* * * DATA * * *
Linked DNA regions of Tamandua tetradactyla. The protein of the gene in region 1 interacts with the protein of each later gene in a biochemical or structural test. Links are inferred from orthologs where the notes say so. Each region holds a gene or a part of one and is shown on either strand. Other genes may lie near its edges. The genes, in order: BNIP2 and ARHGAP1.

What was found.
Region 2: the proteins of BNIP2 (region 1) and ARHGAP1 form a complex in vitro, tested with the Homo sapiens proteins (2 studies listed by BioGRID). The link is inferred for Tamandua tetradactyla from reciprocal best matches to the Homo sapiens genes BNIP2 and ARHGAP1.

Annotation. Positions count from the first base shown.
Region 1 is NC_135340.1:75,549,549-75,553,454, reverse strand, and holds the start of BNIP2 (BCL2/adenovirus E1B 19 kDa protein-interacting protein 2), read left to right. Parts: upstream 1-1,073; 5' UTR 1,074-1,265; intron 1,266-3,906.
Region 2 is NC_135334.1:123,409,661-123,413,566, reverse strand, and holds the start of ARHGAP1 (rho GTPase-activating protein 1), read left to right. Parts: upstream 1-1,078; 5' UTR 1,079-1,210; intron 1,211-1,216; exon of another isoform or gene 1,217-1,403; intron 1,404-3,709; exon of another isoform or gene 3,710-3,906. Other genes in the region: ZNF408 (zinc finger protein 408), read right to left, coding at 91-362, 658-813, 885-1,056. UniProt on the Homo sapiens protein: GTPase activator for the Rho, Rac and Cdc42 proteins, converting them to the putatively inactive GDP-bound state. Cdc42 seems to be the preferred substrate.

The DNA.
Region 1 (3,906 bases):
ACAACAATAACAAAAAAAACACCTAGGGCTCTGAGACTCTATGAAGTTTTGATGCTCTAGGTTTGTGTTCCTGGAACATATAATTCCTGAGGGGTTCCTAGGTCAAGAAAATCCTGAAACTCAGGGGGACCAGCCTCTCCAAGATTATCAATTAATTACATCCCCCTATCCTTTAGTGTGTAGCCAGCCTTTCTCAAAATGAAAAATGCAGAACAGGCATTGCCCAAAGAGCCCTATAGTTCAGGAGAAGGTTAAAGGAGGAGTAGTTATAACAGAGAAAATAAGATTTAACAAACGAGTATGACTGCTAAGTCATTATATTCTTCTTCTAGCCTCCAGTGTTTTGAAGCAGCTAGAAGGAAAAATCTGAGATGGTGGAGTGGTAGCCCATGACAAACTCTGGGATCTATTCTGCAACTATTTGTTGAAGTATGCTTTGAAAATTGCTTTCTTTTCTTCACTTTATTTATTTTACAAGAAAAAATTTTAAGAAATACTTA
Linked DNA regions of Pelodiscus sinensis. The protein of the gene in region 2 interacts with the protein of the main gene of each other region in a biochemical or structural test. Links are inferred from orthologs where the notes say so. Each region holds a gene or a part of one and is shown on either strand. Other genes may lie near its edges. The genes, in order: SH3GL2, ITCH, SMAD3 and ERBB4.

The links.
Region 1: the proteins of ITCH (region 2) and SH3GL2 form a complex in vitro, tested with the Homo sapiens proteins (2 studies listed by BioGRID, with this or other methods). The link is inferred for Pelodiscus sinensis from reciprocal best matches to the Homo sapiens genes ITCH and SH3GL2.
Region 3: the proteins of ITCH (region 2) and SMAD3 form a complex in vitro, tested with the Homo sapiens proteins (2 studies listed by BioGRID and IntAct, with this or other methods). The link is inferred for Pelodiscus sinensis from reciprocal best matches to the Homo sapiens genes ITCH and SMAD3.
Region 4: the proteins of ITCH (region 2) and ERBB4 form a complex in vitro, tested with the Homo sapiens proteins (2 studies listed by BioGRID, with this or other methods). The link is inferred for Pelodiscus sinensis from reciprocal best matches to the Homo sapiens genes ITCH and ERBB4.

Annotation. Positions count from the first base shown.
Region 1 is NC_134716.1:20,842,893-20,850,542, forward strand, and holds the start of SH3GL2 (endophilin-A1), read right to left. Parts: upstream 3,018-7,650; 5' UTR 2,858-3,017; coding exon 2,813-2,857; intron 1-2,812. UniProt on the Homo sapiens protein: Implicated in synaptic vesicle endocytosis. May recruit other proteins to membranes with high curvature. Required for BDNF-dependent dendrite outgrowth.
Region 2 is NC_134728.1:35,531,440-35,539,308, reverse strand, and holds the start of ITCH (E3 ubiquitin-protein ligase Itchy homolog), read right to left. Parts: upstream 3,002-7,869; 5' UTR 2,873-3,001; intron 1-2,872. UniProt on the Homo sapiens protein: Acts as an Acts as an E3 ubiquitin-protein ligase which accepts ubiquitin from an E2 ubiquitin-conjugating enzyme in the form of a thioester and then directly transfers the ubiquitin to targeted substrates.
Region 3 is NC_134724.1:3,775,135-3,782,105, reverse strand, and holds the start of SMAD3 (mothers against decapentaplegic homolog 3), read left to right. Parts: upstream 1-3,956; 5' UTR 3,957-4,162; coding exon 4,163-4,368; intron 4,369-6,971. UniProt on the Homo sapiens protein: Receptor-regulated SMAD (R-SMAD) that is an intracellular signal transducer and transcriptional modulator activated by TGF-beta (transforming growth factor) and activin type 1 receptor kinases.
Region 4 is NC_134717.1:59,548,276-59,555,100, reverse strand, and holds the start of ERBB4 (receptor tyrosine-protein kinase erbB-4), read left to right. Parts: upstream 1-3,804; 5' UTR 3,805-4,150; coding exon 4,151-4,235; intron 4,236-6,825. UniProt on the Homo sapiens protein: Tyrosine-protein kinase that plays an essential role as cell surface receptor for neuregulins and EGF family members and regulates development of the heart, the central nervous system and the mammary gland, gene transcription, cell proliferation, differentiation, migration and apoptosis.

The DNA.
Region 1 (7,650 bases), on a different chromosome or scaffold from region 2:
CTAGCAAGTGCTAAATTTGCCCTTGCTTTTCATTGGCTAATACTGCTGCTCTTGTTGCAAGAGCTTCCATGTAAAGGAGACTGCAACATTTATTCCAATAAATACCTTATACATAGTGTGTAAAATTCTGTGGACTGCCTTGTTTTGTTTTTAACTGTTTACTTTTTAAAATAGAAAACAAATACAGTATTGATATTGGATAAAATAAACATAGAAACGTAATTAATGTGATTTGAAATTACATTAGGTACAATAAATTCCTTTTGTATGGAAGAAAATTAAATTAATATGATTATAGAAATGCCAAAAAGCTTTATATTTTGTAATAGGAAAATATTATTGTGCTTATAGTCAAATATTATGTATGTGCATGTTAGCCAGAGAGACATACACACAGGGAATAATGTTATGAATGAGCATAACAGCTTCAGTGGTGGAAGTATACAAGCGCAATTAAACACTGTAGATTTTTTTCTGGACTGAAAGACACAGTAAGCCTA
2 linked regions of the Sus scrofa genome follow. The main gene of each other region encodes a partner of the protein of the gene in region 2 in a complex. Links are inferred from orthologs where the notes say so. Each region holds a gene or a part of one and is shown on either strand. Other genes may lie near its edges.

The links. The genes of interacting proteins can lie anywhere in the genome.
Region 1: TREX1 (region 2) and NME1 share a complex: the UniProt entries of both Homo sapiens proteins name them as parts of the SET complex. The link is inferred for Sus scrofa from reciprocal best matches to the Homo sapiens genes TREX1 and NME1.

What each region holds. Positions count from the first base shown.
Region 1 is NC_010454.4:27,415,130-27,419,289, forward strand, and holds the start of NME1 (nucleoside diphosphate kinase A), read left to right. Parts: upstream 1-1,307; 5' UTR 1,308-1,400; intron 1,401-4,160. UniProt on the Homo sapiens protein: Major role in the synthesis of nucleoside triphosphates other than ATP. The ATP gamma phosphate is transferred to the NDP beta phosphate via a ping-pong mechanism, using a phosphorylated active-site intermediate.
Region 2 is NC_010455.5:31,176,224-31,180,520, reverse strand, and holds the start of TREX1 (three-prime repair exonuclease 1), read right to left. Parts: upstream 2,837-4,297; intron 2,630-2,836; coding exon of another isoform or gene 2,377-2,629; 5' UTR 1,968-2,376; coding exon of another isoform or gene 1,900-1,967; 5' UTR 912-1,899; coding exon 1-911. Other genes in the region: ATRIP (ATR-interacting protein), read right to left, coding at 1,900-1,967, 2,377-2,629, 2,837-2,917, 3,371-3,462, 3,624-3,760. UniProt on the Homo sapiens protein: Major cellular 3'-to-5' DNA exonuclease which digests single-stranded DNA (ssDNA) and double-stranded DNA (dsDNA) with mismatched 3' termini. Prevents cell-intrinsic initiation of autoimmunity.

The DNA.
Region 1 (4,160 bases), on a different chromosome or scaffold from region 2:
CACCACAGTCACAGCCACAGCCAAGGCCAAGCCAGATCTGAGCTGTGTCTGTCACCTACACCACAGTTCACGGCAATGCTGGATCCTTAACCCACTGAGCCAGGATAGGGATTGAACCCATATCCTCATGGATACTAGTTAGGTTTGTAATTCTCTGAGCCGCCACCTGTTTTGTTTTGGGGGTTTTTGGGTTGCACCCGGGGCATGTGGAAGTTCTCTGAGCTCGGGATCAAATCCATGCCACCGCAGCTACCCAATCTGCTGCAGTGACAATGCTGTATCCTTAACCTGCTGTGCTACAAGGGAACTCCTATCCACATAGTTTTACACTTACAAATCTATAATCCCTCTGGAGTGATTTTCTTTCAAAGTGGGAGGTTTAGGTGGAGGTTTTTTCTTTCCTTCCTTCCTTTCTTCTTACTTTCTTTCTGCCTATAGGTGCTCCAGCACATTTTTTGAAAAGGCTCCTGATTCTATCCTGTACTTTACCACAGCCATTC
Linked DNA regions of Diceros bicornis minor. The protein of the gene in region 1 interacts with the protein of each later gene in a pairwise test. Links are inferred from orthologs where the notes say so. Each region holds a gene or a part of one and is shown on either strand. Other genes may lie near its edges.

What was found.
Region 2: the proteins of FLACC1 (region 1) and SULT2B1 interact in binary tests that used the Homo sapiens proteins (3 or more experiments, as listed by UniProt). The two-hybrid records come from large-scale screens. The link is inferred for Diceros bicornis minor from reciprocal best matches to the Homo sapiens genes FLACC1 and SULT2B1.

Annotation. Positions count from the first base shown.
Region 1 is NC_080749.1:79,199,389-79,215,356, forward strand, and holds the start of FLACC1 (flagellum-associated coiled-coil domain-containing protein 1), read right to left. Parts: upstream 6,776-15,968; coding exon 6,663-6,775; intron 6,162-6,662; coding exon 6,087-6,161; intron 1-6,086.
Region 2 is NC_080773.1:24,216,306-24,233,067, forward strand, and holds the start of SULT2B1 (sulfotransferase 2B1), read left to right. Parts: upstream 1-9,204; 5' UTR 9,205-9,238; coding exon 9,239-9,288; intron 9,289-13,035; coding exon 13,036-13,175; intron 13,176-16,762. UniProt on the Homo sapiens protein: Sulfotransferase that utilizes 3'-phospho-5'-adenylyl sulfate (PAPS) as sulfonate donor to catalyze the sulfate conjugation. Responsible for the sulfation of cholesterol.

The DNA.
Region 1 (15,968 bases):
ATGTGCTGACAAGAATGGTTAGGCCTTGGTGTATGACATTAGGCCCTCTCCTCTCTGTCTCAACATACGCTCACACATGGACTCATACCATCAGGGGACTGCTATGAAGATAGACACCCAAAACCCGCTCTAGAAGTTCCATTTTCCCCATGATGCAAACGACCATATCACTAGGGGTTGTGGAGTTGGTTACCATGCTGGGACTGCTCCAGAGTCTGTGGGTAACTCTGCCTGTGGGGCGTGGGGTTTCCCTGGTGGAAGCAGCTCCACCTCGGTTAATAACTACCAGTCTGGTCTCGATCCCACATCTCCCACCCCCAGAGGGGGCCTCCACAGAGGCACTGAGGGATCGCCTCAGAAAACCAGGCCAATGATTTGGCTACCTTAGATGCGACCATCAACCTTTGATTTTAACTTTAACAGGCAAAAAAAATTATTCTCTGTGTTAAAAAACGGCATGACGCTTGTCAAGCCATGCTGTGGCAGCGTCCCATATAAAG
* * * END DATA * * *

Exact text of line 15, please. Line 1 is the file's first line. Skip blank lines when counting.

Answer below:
Annotation. Positions count from the first base shown.